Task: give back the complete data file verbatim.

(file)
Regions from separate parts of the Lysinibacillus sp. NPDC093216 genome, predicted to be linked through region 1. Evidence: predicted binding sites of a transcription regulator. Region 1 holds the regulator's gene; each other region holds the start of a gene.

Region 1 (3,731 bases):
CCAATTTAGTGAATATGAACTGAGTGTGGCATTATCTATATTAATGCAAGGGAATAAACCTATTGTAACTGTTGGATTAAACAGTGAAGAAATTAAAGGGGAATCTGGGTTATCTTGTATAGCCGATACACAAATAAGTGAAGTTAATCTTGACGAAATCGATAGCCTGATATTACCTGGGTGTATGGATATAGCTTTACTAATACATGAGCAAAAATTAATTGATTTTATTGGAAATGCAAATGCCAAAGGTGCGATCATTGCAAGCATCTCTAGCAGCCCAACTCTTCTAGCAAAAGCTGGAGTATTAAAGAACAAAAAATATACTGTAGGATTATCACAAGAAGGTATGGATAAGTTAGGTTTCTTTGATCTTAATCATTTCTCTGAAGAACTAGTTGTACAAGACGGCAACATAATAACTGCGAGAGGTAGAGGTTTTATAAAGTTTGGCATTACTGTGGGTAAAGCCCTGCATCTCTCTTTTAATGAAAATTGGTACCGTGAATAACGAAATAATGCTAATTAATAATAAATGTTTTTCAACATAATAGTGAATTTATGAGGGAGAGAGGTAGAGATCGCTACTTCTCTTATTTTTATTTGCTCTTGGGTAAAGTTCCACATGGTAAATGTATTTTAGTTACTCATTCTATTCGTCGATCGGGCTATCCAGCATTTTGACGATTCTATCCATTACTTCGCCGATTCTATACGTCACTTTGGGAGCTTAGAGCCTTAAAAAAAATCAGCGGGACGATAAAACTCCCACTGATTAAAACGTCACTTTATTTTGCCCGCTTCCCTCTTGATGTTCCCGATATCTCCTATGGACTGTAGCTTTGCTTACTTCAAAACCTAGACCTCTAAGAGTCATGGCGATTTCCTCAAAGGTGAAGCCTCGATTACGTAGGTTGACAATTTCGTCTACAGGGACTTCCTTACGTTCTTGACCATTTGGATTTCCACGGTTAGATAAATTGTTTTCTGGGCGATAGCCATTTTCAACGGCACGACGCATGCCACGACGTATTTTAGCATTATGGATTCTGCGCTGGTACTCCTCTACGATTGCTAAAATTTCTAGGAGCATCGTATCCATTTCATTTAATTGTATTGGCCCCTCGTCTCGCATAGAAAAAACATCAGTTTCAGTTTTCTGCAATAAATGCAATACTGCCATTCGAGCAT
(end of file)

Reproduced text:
Regions from separate parts of the Lysinibacillus sp. NPDC093216 genome, predicted to be linked through region 1. Evidence: predicted binding sites of a transcription regulator. Region 1 holds the regulator's gene; each other region holds the start of a gene.

Region 1 (3,731 bases):
CCAATTTAGTGAATATGAACTGAGTGTGGCATTATCTATATTAATGCAAGGGAATAAACCTATTGTAACTGTTGGATTAAACAGTGAAGAAATTAAAGGGGAATCTGGGTTATCTTGTATAGCCGATACACAAATAAGTGAAGTTAATCTTGACGAAATCGATAGCCTGATATTACCTGGGTGTATGGATATAGCTTTACTAATACATGAGCAAAAATTAATTGATTTTATTGGAAATGCAAATGCCAAAGGTGCGATCATTGCAAGCATCTCTAGCAGCCCAACTCTTCTAGCAAAAGCTGGAGTATTAAAGAACAAAAAATATACTGTAGGATTATCACAAGAAGGTATGGATAAGTTAGGTTTCTTTGATCTTAATCATTTCTCTGAAGAACTAGTTGTACAAGACGGCAACATAATAACTGCGAGAGGTAGAGGTTTTATAAAGTTTGGCATTACTGTGGGTAAAGCCCTGCATCTCTCTTTTAATGAAAATTGGTACCGTGAATAACGAAATAATGCTAATTAATAATAAATGTTTTTCAACATAATAGTGAATTTATGAGGGAGAGAGGTAGAGATCGCTACTTCTCTTATTTTTATTTGCTCTTGGGTAAAGTTCCACATGGTAAATGTATTTTAGTTACTCATTCTATTCGTCGATCGGGCTATCCAGCATTTTGACGATTCTATCCATTACTTCGCCGATTCTATACGTCACTTTGGGAGCTTAGAGCCTTAAAAAAAATCAGCGGGACGATAAAACTCCCACTGATTAAAACGTCACTTTATTTTGCCCGCTTCCCTCTTGATGTTCCCGATATCTCCTATGGACTGTAGCTTTGCTTACTTCAAAACCTAGACCTCTAAGAGTCATGGCGATTTCCTCAAAGGTGAAGCCTCGATTACGTAGGTTGACAATTTCGTCTACAGGGACTTCCTTACGTTCTTGACCATTTGGATTTCCACGGTTAGATAAATTGTTTTCTGGGCGATAGCCATTTTCAACGGCACGACGCATGCCACGACGTATTTTAGCATTATGGATTCTGCGCTGGTACTCCTCTACGATTGCTAAAATTTCTAGGAGCATCGTATCCATTTCATTTAATTGTATTGGCCCCTCGTCTCGCATAGAAAAAACATCAGTTTCAGTTTTCTGCAATAAATGCAATACTGCCATTCGAGCAT